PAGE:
Some days you just need a scone.
Some days you need 12 scones.
Some days you need scones and bacon.
Some days you need bacon scones.
Scones are one of my very favorite things to make (in addition to bizarre Dr. Seuss-esque food poetry, apparently). My avid scone-making springs partly from necessity as it can be hard to find a satisfying scone out in the wild, unless you stop by Sandbox Bakery in Bernal Heights. (For the record, Samovar also makes a killer cherry oat scone.) Unfortunately for all of us San Franciscans, Sandbox no longer makes their signature maple bacon apple scones – tragedy! So I was forced to take matters into my own, scone-making hands.
I cubed up some thick-cut, smoky bacon from the Corralitos Market and Sausage Company(a.k.a. the best bacon ever) and fried it until crisp. I removed the bacon bits to cool, poured most of the rendered fat into a bowl to chill, and sauteed apple chunks (the last of Kelly’s pretty pink pearls) in the remaining bacon fat. I then mixed up a maple syrup-sweetened dough with the chilled bacon fat and cold butter, added the cold apples and bacon bits, and moistened the dough with milk and cream. Since these were sure to be rich and intense, I cut them into 12 small triangles. After they had baked, I veered from Sandbox and drizzled them with a sticky maple syrup glaze.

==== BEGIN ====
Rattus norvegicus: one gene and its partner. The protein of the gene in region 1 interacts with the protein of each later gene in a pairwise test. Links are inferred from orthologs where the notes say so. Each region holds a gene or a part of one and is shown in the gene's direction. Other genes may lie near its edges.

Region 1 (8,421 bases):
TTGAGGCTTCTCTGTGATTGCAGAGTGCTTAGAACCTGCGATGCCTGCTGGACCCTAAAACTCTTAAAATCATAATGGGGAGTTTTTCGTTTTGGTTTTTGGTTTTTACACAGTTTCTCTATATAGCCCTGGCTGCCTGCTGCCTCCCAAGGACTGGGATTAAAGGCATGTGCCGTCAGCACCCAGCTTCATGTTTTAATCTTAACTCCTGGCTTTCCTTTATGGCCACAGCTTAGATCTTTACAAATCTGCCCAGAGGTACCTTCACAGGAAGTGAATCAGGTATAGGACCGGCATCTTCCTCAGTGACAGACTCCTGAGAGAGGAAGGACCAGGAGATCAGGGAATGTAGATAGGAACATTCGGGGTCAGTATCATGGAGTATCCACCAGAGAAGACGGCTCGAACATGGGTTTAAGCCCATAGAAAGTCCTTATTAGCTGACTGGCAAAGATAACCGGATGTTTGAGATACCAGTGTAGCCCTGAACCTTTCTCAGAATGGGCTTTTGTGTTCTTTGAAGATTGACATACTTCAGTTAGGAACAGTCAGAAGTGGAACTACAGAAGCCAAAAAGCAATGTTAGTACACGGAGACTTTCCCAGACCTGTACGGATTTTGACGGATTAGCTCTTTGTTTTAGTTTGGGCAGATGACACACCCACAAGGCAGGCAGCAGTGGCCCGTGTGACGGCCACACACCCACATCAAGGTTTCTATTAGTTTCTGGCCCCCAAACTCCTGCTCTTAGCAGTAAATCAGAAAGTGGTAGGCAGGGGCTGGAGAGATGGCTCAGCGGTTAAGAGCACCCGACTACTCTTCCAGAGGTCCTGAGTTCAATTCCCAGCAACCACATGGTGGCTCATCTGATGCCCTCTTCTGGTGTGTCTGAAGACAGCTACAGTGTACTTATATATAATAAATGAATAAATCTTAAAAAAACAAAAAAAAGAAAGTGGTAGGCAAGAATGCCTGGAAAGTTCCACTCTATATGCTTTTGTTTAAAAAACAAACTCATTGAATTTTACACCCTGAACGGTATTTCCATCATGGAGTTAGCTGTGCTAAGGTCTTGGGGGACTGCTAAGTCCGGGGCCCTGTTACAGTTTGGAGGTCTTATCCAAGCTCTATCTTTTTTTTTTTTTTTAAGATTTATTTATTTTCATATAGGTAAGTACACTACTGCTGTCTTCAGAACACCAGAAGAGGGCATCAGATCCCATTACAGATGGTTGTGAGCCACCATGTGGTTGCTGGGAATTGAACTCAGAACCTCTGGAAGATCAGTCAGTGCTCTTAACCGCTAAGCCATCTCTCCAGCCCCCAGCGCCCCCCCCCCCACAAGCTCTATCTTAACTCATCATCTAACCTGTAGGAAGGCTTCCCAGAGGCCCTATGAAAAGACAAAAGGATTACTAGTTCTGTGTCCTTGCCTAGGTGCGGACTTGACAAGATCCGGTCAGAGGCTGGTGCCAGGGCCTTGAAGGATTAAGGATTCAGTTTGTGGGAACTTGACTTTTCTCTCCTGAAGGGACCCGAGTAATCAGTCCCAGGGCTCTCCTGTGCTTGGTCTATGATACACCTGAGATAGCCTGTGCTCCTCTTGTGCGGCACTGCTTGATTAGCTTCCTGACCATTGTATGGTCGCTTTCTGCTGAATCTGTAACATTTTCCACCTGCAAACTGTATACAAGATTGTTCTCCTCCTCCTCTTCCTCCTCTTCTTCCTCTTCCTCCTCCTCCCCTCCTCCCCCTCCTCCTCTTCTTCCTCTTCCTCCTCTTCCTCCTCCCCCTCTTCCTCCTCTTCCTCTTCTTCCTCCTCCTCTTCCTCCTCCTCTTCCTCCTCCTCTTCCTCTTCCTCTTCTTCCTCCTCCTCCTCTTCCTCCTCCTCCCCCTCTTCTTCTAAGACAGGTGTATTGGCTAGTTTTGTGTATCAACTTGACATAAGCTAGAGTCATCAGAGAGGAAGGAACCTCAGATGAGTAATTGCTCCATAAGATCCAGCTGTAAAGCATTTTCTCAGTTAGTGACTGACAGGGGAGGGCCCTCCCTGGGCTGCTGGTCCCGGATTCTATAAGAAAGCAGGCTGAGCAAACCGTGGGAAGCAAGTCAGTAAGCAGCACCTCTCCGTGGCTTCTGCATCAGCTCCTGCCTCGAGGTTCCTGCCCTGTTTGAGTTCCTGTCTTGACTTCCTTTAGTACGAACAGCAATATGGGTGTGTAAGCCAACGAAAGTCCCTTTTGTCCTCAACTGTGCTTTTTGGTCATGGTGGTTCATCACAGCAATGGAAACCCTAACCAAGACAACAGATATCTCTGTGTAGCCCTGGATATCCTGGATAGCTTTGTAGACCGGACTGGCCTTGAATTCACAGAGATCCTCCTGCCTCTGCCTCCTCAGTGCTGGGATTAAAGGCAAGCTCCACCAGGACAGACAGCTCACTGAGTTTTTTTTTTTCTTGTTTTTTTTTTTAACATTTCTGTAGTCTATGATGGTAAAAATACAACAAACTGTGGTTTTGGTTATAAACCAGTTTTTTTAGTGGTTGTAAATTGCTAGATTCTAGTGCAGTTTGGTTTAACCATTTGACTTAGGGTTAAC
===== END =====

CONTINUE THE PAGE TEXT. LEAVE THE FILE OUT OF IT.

These scones are crumbly, flaky, creamy, tender, sweeter than a biscuit but more stark than a muffin. They bake up light and fluffy (if you can call something made with bacon, butter and cream “light”), with moist pockets of sweet apple and a distinctly smokey flavor from the bacon that blends beautifully with the earthy maple and whole grain flour. The glaze adds a sweet counterpoint.
These scones are sublime when fresh from the oven, with crispy edges giving way to tender centers. They can be assembled in advance and frozen until ready to bake, whisked effortlessly from the oven, coated in maple goodness, and shared with friends who are sure to swoon and/or propose.
Or you can hoard them all to yourself, if it’s one of those days.